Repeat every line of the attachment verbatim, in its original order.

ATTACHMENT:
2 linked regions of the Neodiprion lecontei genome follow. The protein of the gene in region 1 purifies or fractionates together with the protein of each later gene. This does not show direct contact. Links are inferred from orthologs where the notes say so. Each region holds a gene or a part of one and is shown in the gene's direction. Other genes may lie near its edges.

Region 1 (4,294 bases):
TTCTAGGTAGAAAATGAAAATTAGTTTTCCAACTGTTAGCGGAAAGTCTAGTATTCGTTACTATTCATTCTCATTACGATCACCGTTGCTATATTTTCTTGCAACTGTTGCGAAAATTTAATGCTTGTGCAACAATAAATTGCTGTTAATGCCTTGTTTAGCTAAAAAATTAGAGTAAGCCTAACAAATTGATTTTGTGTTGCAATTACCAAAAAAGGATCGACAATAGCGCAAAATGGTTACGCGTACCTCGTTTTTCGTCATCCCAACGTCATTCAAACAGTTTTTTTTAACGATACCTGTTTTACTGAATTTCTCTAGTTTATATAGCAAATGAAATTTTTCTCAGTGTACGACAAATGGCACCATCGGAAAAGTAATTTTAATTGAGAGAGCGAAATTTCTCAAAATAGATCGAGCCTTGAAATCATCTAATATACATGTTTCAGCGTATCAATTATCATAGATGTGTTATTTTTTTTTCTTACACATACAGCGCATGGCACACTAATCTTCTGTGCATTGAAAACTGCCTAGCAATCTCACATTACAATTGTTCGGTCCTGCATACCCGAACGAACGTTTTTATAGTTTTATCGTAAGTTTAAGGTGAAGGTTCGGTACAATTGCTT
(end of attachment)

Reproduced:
2 linked regions of the Neodiprion lecontei genome follow. The protein of the gene in region 1 purifies or fractionates together with the protein of each later gene. This does not show direct contact. Links are inferred from orthologs where the notes say so. Each region holds a gene or a part of one and is shown in the gene's direction. Other genes may lie near its edges.

Region 1 (4,294 bases):
TTCTAGGTAGAAAATGAAAATTAGTTTTCCAACTGTTAGCGGAAAGTCTAGTATTCGTTACTATTCATTCTCATTACGATCACCGTTGCTATATTTTCTTGCAACTGTTGCGAAAATTTAATGCTTGTGCAACAATAAATTGCTGTTAATGCCTTGTTTAGCTAAAAAATTAGAGTAAGCCTAACAAATTGATTTTGTGTTGCAATTACCAAAAAAGGATCGACAATAGCGCAAAATGGTTACGCGTACCTCGTTTTTCGTCATCCCAACGTCATTCAAACAGTTTTTTTTAACGATACCTGTTTTACTGAATTTCTCTAGTTTATATAGCAAATGAAATTTTTCTCAGTGTACGACAAATGGCACCATCGGAAAAGTAATTTTAATTGAGAGAGCGAAATTTCTCAAAATAGATCGAGCCTTGAAATCATCTAATATACATGTTTCAGCGTATCAATTATCATAGATGTGTTATTTTTTTTTCTTACACATACAGCGCATGGCACACTAATCTTCTGTGCATTGAAAACTGCCTAGCAATCTCACATTACAATTGTTCGGTCCTGCATACCCGAACGAACGTTTTTATAGTTTTATCGTAAGTTTAAGGTGAAGGTTCGGTACAATTGCTT